The US Securities and Exchange Commission (SEC) has brought charges against Zachary Coburn, founder of crypto exchange EtherDelta, for running an unregistered securities exchange, according to a November 8 press release. (The full cease and desist order can be found here.)
EtherDelta is a trading platform where participants buy, sell, and trade ERC20 tokens. Some of these tokens, apparently, qualify as securities as defined in the DAO Report published by the commission in July 2017. The SEC defines a security as an "investment contract…in a common enterprise with the reasonable expectation of profits to be derived from the entrepreneurial or managerial efforts of others."
Further, Stephanie Avakian, the co-director of the SEC's Enforcement Division, said, "EtherDelta had both the user interface and underlying functionality of an online national securities exchange and was required to register with the SEC or qualify for an exemption."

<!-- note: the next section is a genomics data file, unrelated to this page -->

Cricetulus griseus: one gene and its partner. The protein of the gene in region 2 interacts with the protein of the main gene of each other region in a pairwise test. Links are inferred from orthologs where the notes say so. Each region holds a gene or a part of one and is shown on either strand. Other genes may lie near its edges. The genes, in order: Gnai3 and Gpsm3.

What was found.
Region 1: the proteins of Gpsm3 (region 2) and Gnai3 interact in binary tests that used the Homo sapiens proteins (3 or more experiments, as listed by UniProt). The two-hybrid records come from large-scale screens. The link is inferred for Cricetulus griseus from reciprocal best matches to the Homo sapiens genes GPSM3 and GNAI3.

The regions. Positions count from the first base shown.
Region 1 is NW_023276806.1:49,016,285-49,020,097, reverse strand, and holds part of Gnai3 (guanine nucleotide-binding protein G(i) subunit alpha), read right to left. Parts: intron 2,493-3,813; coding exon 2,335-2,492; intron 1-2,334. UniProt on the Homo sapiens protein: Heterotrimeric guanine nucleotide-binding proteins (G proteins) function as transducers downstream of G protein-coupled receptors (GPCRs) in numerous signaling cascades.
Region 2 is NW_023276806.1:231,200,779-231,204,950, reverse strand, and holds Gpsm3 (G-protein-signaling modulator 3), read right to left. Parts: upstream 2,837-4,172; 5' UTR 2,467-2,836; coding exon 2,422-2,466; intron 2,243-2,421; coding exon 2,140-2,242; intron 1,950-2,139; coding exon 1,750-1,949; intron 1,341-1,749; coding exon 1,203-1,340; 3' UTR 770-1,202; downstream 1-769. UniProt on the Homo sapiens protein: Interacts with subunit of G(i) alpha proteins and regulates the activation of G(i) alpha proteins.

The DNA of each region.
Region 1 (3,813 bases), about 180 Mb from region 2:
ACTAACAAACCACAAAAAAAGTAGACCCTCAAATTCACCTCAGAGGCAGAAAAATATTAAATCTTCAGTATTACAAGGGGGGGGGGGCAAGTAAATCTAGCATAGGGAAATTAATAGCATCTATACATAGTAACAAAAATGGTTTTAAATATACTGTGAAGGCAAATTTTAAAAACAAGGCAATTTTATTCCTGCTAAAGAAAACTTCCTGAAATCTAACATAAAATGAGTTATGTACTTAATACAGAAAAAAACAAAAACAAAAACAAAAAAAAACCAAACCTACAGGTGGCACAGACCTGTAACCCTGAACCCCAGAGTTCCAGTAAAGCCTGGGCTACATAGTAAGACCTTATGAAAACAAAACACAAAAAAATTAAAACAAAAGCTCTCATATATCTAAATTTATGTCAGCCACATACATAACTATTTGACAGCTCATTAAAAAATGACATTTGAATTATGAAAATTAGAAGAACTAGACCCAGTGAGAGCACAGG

According to the press release, Coburn has agreed to pay $300,000 in disgorgement, $13,000 in prejudgment interest, and a $75,000 penalty. Coburn has reportedly been very cooperative, a fact that the SEC says it took into consideration when imposing these fines.
It is unclear if Coburn has since registered the exchange with the SEC or been approved for an exemption. The SEC says that the investigation is still ongoing, but at the time of press release, the exchange website was still up and seemed to be conducting business as usual.
Although the SEC has previously taken action against unregistered broker-dealers and fraudulent initial coin offerings, this is the first time the regulatory body has taken action based on evidence that a platform was operating as an unregistered national securities exchange.
Correction (11/9/2018): The article's summary has been amended to make clear that this is the first time the SEC has taken action against a digital token trading platform for acting as an unregistered national securities exchange.